First Draft Follies: Early History of the American Homebrewers Association and the Brewers Association, Part 3

Part OnePart Two Part ThreePart Four

Part FivePart SixPart SevenPart EightPart Nine

Welcome to this edition of First Draft Follies, an ongoing series here at the blog. The material is presented “as is” from the first draft of the manuscript that became the book Ambitious Brew. In a few places I added one or two words in brackets — [like this] — for clarification. As always, when the excerpt is lengthy, and this one is, I break it into manageable bits and post those bits over the course of several days.

This edition of FDF concerns the early years of the American Homebrewers Association and what is now the Brewers Association, the craft brewing trade group. Much of my research into the topic fell into “insider baseball” information: interesting to those who were involved, and to people with a serious interest in brewing history, but dull as rocks to a more general audience. As a result, almost none of what follows ended up in the book, which was intended for a general audience.

On the other hand, the groups’ early histories provide fascinating insight into the creation of a organization from the ground up, particularly the conflicts that ensued between and among the participants. As a result, I think it’s worth posting this (long) series in full.

For more about the founding of the AHA, see my earlier string of First Draft Follies entries on that topic. (The link takes you to part six of the six-part series; it contains links to parts one through five.)

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For Charlie Papazian’s commentary on Part 3, see here and here.

Bradford entered the Boulder circle almost by accident. He had grown up in New England, where his family had lived for sixteen generations, being descendants of William Bradford, Mayflower passenger and first governor of Plymouth colony. That ancestry endowed him with an intuitive sense that his own life and the present were but small parts of a past much larger than himself. It also left him with a strong desire to break free of his New England roots and make his way in the world as unimpeded by the Bradford name as possible.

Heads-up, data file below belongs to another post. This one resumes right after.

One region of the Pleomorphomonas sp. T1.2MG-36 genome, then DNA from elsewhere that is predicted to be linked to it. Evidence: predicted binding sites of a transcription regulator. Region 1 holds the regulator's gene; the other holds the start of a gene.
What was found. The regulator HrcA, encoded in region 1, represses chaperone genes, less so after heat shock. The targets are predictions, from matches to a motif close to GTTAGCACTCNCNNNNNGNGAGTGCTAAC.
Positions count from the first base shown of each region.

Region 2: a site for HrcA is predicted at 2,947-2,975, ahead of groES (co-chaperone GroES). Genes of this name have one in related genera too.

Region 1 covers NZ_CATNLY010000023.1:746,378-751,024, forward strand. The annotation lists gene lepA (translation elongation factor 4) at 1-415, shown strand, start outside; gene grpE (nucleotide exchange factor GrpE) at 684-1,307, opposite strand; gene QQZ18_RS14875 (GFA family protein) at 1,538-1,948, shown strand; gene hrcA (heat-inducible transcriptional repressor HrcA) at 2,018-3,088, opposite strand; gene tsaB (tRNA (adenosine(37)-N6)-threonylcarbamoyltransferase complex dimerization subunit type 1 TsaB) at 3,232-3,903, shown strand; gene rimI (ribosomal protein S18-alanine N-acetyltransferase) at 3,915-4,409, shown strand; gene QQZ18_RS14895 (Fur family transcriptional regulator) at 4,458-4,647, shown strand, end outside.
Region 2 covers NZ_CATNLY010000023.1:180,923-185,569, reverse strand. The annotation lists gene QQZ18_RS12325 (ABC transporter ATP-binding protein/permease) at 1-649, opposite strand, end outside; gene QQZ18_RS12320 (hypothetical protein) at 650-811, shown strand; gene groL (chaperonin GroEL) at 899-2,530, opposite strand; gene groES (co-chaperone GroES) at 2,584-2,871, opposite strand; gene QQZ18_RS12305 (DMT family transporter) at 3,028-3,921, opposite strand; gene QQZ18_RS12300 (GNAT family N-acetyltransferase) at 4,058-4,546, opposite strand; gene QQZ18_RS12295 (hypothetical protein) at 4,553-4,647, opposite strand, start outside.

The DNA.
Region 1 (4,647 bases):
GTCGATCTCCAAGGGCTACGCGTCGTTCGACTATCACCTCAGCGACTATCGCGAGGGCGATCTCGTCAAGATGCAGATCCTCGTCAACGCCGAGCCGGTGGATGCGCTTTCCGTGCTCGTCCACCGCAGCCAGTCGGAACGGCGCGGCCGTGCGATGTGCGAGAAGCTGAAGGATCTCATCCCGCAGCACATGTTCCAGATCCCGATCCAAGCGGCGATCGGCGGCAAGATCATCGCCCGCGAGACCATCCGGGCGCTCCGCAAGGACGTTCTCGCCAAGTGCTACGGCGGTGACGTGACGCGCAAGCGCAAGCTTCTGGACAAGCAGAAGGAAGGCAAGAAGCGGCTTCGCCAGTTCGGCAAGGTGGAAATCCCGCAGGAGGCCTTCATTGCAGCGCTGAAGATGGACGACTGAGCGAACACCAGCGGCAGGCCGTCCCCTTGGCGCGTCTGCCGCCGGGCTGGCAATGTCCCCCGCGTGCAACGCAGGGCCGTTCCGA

In 1968, he graduated from high school and headed to Boulder to attend the University of Colorado. There the maelstrom that was the United States in 1968 “descended upon” him starting with his dormitory: His roommate was a Japanese-American kid whose best friend was a black kid whose own best friend was a member of the SDS. (*1) Bradford plunged into campus politics–the demonstrations and shut-downs that were normal for that time–studying history in the classroom and hanging out with graduate students and professors during his free time. I

n 1977, BA and MA in hand, he headed for Ann Arbor with the idea of getting a PHD in history and entering the academy. Sadly, like all too many graduate students, he collided immediately with the reality of academia: infighting, back stabbing, bitching, whining, and complaining. This was not the rarefied world of ideas he had imagined when he’d manned the barricades back in Boulder and dreamed of changing the world.

Distraught to the point of breakdown, Bradford embarked on a two-year trek through his own soul and most of Europe. Eventually he returned to Boulder, at loose ends and no more certain of what he wanted to do than when he had left.

A friend who worked at a Denver publishing company suggested that Bradford become a literary agent. She knew a homebrewer who was trying to publish a book on the subject and needed an agent. He was, by his own admission, “clueless” about what agents did or who they were, but it sounded as good as anything else.

The author was, of course, Papazian, who wanted to push Joy of Brewing to the next level. Bradford compiled a list of publishers, headed for New York, and, after a daunting number of rejections and almost to his own surprise, succeeded in selling the work to a major publisher.

His energy impressed Papazian, who decided he was just what the AHA needed, especially if the organization hoped to host a national beer festival, which was how the New Englander ended up on the payroll early 1982 as the organization’s first employee.

Bradford was a good choice. Like Papazian, he loved “getting people in a room and having a good time”; loved the idea of providing ways for others to “express their own passions.” He was also, and perhaps more importantly, the “kind of guy who didn’t understand ‘no.’” And last but not least, Bradford knew nothing about beer or brewing and so had no turf to protect and no agenda to promote except whatever the AHA happened to need at the moment.

__________

SOURCE:

*1: Daniel Bradford, interview with Maureen Ogle, April 28, 2005. All quotations in the entry are from the interview. Bradford is publisher of All About Beer.

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